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The Laboratory of Plasma Physics(LPP) is in charge of providing the Low Frequency Receiver(LFR) as a part of the Radio & Plasma Waves(RPW) instrument which will be embedded in Solar Orbiter probe. Solar Orbiter launch window is set to October 2018.

Equipment Overview

The LFR instrument is designed to produce and transmit waveforms (WF), averaged spectral matrices (ASM) and basic parameters (BP) from LF electromagnetic data (quasi DC-10kHz). The electric field data are provided by the electric antennas (ANT) and by the entity that controls their operation (BIAS). The magnetic field data are coming from the searchcoil magnetometer (SCM).
The LFR board will also have a special area reserved to the SCM Heater circuitry. LFR will monitor its own temperature and the temperature of the SCM. It will generate a calibration signal for the SCM.

Scientific Objectives and Performances

The science objective of LFR is the study of the electromagnetic wave activity in the extended corona and the solar wind, from a fraction of a Hertz to about 10 kHz, which should cover the electron gyrofrequency and most of the Doppler-shifted frequencies of the low frequency plasma waves. The main waves to be observed in this frequency range are thus kinetic or inertial Alfven waves, ion cyclotron waves, ion acoustic waves, and magnetosonic or whistler mode waves. Their characterization and the determination of their respective role in heating and accelerating the solar wind during its expansion is the main scientific issue addressed by LFR. Another important subject for LFR is the study of the low frequency plasma waves associated to solar wind disturbances, as for instance interplanetary shocks.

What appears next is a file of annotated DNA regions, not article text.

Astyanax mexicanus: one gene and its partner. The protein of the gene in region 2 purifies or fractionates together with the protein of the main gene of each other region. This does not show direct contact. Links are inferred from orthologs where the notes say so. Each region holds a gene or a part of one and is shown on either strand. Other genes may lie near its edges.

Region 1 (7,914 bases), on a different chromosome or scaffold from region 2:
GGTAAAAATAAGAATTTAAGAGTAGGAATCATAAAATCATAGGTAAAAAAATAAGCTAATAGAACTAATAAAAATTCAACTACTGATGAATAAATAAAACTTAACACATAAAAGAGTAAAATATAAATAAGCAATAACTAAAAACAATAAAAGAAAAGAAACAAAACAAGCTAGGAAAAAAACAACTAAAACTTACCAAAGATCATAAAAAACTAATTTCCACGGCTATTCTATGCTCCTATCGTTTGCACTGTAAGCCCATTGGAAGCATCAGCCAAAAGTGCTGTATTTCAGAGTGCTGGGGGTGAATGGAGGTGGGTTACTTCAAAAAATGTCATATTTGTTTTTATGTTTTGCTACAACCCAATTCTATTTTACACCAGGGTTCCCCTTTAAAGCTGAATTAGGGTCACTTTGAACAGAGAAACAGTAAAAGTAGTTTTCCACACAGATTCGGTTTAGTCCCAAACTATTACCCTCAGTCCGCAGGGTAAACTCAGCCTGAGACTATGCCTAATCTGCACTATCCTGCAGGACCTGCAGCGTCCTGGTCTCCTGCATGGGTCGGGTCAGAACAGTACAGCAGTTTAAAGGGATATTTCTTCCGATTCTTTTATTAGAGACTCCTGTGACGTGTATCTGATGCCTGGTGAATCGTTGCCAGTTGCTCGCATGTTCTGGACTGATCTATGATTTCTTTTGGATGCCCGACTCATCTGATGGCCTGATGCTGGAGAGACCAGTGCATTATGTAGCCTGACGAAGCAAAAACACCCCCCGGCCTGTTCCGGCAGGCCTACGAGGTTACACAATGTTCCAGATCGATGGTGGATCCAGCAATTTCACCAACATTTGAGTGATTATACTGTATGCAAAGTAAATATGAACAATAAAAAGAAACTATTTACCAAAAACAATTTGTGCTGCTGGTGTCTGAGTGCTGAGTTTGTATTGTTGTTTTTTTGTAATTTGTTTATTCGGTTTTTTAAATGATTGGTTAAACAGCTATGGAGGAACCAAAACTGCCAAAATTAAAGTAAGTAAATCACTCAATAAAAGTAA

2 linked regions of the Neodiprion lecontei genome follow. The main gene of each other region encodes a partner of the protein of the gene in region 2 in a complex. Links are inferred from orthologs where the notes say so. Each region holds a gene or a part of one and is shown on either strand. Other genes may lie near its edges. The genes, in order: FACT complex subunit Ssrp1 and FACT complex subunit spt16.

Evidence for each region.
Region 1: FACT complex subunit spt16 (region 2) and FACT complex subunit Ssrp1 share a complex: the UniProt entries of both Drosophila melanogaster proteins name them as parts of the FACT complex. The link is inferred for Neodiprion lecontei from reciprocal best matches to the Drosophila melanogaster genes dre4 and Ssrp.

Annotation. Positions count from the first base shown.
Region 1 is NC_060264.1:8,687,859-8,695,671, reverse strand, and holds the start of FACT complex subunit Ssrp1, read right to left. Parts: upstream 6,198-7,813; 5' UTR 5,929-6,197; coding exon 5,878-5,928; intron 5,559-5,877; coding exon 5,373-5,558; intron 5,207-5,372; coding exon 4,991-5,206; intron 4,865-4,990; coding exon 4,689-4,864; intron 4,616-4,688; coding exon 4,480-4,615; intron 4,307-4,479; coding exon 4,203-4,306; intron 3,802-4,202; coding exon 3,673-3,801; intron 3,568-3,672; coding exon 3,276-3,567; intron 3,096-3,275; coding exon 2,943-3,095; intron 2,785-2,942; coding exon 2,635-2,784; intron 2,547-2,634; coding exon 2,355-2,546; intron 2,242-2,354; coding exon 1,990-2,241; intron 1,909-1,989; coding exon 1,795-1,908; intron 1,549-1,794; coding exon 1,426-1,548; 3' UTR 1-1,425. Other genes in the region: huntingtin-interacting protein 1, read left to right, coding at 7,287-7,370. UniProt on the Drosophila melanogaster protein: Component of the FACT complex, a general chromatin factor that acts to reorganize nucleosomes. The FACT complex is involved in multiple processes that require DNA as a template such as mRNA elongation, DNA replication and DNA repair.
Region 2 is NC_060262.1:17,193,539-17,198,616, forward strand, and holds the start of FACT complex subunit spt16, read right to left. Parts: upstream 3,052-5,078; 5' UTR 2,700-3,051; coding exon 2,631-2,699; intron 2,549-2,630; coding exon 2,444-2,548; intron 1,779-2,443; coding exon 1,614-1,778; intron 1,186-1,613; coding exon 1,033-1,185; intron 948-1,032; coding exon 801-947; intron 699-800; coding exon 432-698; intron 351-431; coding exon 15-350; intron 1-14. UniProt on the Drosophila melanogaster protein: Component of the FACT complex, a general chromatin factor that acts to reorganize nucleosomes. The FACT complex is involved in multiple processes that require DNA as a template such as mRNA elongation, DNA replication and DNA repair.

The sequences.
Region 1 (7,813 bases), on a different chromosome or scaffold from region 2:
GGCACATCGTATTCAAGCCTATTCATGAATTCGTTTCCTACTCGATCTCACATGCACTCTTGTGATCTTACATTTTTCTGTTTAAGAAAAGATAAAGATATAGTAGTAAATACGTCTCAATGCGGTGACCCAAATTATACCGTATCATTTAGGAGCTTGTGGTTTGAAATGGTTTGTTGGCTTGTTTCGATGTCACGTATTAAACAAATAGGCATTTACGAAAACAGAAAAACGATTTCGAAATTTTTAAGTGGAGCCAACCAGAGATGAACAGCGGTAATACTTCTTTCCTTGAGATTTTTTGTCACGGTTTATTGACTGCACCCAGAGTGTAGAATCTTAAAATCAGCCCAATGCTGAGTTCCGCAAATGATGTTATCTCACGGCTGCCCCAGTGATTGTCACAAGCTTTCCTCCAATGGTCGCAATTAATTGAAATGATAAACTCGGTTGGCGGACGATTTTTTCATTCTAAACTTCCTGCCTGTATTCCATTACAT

Characterizing the low frequency waves in the solar wind involves the capability of the LFR to distinguish solitary waves from broadband wave activity, to cover turbulence and plasma instabilities, to identify the wave modes at work. Performing a multi-component analysis of the data is thus mandatory, using either a classical Fourier analysis or another treatment of the waveforms more appropriate to turbulence analysis.
Given the limitations in the telemetry, it is necessary to implement specific techniques to take the maximum advantage of the data. The LFR is tailored to optimize the scientific return of the data. The LFR design gives the possibility of mixing different types of output data, from low-level processed data (waveform data) to high-level processed data (averaged spectral matrices and their derived parameters), with various data rate possibilities (continuous or cyclic transmission, adaptable frequency bandwidth as well as adaptable frequency and time resolutions). The scientific added value stems from the choice of the most relevant combination of the different data to be transmitted, according to the RPW Science Requirements Document (RD3). A number of predefined working modes will be defined, but it will also be possible to define other working modes in flight.

Instrument Description